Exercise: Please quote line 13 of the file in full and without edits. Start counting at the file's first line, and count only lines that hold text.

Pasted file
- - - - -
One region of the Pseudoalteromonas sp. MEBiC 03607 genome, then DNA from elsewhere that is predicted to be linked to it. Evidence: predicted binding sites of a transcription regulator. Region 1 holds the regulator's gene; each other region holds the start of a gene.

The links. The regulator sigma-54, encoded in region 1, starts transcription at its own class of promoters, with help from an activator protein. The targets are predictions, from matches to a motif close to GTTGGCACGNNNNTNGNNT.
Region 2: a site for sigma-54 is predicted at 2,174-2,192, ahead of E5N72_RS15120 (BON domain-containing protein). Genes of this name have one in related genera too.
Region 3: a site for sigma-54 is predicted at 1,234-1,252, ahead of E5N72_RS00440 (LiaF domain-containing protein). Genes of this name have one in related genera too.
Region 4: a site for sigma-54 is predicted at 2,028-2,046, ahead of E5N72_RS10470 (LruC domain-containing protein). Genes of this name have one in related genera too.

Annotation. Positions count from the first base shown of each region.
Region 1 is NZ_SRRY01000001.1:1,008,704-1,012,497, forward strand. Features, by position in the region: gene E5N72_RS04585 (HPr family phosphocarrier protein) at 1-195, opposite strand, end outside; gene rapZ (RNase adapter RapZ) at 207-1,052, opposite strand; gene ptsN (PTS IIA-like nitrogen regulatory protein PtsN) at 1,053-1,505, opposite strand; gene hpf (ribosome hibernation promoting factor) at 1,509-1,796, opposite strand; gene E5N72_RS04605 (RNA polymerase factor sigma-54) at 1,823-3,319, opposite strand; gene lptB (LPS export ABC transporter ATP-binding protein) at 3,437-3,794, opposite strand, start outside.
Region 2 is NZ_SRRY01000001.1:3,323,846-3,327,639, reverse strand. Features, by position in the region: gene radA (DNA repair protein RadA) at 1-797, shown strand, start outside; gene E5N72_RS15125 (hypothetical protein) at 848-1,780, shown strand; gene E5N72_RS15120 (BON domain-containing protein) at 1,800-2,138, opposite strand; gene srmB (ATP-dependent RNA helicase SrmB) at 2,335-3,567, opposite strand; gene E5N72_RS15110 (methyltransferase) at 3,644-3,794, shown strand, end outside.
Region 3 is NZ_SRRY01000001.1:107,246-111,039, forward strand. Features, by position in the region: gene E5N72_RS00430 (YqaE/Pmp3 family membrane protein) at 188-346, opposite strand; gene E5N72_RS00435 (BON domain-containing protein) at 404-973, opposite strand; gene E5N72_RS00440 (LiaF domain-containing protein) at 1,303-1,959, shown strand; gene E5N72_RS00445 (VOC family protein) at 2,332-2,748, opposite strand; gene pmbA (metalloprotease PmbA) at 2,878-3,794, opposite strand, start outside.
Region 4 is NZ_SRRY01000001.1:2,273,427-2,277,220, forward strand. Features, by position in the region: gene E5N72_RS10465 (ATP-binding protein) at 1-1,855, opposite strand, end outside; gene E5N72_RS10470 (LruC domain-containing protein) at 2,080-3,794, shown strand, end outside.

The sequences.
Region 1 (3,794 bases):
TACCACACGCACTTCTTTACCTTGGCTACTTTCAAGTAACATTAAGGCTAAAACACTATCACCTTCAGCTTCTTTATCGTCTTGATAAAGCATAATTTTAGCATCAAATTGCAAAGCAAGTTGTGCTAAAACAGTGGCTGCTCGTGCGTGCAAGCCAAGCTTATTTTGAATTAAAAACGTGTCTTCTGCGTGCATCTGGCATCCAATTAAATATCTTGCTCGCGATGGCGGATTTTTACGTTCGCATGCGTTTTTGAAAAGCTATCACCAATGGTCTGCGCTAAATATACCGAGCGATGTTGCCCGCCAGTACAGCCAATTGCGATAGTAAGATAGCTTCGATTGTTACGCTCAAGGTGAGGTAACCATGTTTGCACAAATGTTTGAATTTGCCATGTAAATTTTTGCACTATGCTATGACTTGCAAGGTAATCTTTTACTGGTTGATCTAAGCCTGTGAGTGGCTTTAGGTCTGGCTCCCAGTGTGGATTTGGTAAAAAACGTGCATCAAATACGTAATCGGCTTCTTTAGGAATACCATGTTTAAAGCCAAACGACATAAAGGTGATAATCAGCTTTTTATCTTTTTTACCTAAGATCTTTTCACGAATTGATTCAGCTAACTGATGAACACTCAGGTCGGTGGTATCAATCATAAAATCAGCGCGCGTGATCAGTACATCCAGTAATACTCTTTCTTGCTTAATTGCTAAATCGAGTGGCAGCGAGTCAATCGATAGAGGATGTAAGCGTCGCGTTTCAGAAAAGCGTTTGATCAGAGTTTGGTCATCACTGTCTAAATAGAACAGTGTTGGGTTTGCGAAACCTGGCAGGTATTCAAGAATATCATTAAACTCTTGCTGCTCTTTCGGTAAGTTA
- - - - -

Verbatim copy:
TACCACACGCACTTCTTTACCTTGGCTACTTTCAAGTAACATTAAGGCTAAAACACTATCACCTTCAGCTTCTTTATCGTCTTGATAAAGCATAATTTTAGCATCAAATTGCAAAGCAAGTTGTGCTAAAACAGTGGCTGCTCGTGCGTGCAAGCCAAGCTTATTTTGAATTAAAAACGTGTCTTCTGCGTGCATCTGGCATCCAATTAAATATCTTGCTCGCGATGGCGGATTTTTACGTTCGCATGCGTTTTTGAAAAGCTATCACCAATGGTCTGCGCTAAATATACCGAGCGATGTTGCCCGCCAGTACAGCCAATTGCGATAGTAAGATAGCTTCGATTGTTACGCTCAAGGTGAGGTAACCATGTTTGCACAAATGTTTGAATTTGCCATGTAAATTTTTGCACTATGCTATGACTTGCAAGGTAATCTTTTACTGGTTGATCTAAGCCTGTGAGTGGCTTTAGGTCTGGCTCCCAGTGTGGATTTGGTAAAAAACGTGCATCAAATACGTAATCGGCTTCTTTAGGAATACCATGTTTAAAGCCAAACGACATAAAGGTGATAATCAGCTTTTTATCTTTTTTACCTAAGATCTTTTCACGAATTGATTCAGCTAACTGATGAACACTCAGGTCGGTGGTATCAATCATAAAATCAGCGCGCGTGATCAGTACATCCAGTAATACTCTTTCTTGCTTAATTGCTAAATCGAGTGGCAGCGAGTCAATCGATAGAGGATGTAAGCGTCGCGTTTCAGAAAAGCGTTTGATCAGAGTTTGGTCATCACTGTCTAAATAGAACAGTGTTGGGTTTGCGAAACCTGGCAGGTATTCAAGAATATCATTAAACTCTTGCTGCTCTTTCGGTAAGTTA